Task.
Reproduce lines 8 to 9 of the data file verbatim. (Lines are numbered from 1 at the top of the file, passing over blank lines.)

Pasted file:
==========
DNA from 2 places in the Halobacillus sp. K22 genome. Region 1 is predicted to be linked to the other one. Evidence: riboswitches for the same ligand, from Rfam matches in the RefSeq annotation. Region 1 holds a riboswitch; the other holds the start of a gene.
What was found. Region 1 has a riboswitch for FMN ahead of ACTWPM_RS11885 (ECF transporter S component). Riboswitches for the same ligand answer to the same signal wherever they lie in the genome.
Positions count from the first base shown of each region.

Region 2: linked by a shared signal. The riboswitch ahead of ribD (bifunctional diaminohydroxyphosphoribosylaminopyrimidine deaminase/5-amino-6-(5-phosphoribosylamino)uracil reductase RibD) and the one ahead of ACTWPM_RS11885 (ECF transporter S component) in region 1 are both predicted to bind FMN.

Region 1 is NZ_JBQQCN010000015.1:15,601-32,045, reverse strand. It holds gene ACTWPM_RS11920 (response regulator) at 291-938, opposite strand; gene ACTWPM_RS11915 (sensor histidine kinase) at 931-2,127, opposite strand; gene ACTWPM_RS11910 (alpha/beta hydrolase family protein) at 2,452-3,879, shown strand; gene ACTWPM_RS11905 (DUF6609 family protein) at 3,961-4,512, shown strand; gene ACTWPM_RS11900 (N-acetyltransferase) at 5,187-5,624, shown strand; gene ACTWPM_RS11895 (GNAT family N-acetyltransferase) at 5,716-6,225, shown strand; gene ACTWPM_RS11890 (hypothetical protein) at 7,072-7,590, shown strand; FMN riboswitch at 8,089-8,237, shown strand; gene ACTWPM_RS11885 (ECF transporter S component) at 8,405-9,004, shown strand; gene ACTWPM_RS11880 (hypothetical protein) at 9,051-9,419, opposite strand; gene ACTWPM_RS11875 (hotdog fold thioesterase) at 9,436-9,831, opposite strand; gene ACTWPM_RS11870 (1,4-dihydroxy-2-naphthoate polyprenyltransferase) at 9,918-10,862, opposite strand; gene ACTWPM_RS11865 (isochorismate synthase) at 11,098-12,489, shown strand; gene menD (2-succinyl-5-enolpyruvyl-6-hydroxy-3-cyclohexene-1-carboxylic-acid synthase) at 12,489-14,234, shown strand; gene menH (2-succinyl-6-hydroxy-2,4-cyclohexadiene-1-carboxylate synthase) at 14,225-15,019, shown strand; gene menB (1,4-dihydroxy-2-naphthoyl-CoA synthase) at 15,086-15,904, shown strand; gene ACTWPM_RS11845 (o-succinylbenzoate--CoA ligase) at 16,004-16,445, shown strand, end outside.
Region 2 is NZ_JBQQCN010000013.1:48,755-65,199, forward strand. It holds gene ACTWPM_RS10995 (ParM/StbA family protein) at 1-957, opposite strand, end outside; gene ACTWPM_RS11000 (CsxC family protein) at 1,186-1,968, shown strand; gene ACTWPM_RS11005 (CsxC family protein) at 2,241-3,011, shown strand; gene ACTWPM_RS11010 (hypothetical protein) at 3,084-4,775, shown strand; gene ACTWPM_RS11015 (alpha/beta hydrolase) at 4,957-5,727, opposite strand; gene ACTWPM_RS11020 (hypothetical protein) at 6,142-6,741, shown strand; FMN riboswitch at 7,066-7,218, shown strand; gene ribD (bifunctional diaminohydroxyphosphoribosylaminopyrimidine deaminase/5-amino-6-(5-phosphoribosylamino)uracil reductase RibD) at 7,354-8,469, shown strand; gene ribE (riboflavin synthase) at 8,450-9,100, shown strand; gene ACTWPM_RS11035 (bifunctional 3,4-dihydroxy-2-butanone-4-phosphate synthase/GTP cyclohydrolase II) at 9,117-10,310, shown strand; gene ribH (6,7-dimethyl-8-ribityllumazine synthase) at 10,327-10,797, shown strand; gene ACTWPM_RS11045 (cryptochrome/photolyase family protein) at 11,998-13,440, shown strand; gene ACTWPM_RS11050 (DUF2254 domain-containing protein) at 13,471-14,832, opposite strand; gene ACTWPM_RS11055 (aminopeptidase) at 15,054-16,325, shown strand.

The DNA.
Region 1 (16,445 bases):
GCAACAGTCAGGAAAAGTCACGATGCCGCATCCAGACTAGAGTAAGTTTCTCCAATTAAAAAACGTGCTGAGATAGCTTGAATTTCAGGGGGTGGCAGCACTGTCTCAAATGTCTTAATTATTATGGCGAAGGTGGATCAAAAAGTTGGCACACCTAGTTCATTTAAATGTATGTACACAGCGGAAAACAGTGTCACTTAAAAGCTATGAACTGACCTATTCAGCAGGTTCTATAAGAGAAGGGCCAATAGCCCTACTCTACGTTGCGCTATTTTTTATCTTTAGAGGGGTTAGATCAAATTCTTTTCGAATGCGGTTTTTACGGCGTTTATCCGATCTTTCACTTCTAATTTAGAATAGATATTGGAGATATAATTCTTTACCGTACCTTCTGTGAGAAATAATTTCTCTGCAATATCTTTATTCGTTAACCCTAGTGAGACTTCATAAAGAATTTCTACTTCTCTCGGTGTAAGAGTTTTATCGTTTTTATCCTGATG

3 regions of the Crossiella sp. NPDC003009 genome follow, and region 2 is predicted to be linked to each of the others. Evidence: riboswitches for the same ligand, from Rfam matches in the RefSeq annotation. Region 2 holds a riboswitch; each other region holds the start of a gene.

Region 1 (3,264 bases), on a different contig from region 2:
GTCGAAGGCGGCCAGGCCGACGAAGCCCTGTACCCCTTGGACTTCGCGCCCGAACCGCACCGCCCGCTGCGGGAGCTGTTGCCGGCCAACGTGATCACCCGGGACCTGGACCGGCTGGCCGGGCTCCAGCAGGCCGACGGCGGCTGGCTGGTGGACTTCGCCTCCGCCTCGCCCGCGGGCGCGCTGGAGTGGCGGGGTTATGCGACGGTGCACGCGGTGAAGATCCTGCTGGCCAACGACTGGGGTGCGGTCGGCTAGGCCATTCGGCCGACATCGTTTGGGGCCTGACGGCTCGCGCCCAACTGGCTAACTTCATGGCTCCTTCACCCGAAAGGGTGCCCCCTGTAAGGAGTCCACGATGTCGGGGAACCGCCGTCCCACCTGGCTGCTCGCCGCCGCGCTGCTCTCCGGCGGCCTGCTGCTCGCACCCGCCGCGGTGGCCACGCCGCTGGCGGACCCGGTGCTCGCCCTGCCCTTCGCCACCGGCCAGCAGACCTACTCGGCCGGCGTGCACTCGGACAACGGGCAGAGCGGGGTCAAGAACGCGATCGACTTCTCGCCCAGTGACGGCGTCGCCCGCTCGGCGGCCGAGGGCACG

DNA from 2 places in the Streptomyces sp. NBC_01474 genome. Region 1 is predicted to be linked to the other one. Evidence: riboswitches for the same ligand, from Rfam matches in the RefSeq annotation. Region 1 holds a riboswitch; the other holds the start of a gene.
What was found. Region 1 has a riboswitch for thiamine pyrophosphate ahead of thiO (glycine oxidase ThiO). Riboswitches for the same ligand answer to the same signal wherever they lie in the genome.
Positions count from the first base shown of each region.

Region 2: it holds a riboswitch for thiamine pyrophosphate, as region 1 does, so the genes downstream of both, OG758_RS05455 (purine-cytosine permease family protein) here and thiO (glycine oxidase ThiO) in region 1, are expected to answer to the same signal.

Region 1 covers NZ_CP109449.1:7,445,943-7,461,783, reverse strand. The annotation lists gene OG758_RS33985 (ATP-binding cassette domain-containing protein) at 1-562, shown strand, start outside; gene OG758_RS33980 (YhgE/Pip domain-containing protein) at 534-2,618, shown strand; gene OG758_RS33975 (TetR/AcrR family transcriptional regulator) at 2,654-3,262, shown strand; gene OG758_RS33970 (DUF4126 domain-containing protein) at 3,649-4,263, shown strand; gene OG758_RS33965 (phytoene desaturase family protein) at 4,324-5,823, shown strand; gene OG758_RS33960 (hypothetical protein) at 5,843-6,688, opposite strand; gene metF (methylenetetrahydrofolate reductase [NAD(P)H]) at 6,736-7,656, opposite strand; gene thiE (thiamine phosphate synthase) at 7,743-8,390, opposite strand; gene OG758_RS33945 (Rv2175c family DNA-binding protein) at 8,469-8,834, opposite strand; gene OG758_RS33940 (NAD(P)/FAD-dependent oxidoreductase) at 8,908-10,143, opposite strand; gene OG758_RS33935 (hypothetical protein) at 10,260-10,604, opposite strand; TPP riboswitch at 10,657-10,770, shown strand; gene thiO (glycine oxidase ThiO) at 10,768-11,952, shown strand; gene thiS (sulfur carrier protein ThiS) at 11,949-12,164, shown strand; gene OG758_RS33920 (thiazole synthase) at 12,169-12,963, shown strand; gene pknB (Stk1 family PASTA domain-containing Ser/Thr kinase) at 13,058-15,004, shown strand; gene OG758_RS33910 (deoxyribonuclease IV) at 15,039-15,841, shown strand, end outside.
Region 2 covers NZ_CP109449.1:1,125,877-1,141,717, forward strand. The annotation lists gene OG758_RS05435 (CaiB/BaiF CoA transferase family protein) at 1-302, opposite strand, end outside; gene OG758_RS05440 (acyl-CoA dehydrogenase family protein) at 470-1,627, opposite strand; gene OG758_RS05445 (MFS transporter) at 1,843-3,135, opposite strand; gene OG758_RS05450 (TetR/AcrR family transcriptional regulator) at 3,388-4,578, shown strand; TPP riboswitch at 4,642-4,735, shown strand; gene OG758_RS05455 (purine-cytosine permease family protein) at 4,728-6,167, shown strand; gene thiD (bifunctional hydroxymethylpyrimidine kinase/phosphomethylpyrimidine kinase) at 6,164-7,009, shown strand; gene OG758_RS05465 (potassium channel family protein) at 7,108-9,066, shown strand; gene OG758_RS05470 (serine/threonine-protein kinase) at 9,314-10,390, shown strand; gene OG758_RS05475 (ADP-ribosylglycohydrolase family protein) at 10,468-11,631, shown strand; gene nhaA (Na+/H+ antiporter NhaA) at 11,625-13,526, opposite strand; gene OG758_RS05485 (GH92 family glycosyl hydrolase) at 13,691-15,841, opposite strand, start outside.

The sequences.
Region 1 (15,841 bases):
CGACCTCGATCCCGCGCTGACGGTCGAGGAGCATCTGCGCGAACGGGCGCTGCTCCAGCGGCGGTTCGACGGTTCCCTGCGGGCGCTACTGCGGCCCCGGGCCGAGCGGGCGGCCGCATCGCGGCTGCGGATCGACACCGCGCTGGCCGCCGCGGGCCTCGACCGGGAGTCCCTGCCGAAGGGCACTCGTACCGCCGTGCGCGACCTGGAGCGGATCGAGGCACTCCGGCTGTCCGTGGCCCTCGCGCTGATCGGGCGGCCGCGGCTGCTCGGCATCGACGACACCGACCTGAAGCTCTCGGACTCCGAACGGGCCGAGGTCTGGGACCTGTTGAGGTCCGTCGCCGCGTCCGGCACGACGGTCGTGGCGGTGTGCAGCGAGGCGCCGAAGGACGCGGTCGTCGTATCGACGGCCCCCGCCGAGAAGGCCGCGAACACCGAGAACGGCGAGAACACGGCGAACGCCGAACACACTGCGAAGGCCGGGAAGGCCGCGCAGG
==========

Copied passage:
Region 1 (16,445 bases):
GCAACAGTCAGGAAAAGTCACGATGCCGCATCCAGACTAGAGTAAGTTTCTCCAATTAAAAAACGTGCTGAGATAGCTTGAATTTCAGGGGGTGGCAGCACTGTCTCAAATGTCTTAATTATTATGGCGAAGGTGGATCAAAAAGTTGGCACACCTAGTTCATTTAAATGTATGTACACAGCGGAAAACAGTGTCACTTAAAAGCTATGAACTGACCTATTCAGCAGGTTCTATAAGAGAAGGGCCAATAGCCCTACTCTACGTTGCGCTATTTTTTATCTTTAGAGGGGTTAGATCAAATTCTTTTCGAATGCGGTTTTTACGGCGTTTATCCGATCTTTCACTTCTAATTTAGAATAGATATTGGAGATATAATTCTTTACCGTACCTTCTGTGAGAAATAATTTCTCTGCAATATCTTTATTCGTTAACCCTAGTGAGACTTCATAAAGAATTTCTACTTCTCTCGGTGTAAGAGTTTTATCGTTTTTATCCTGATG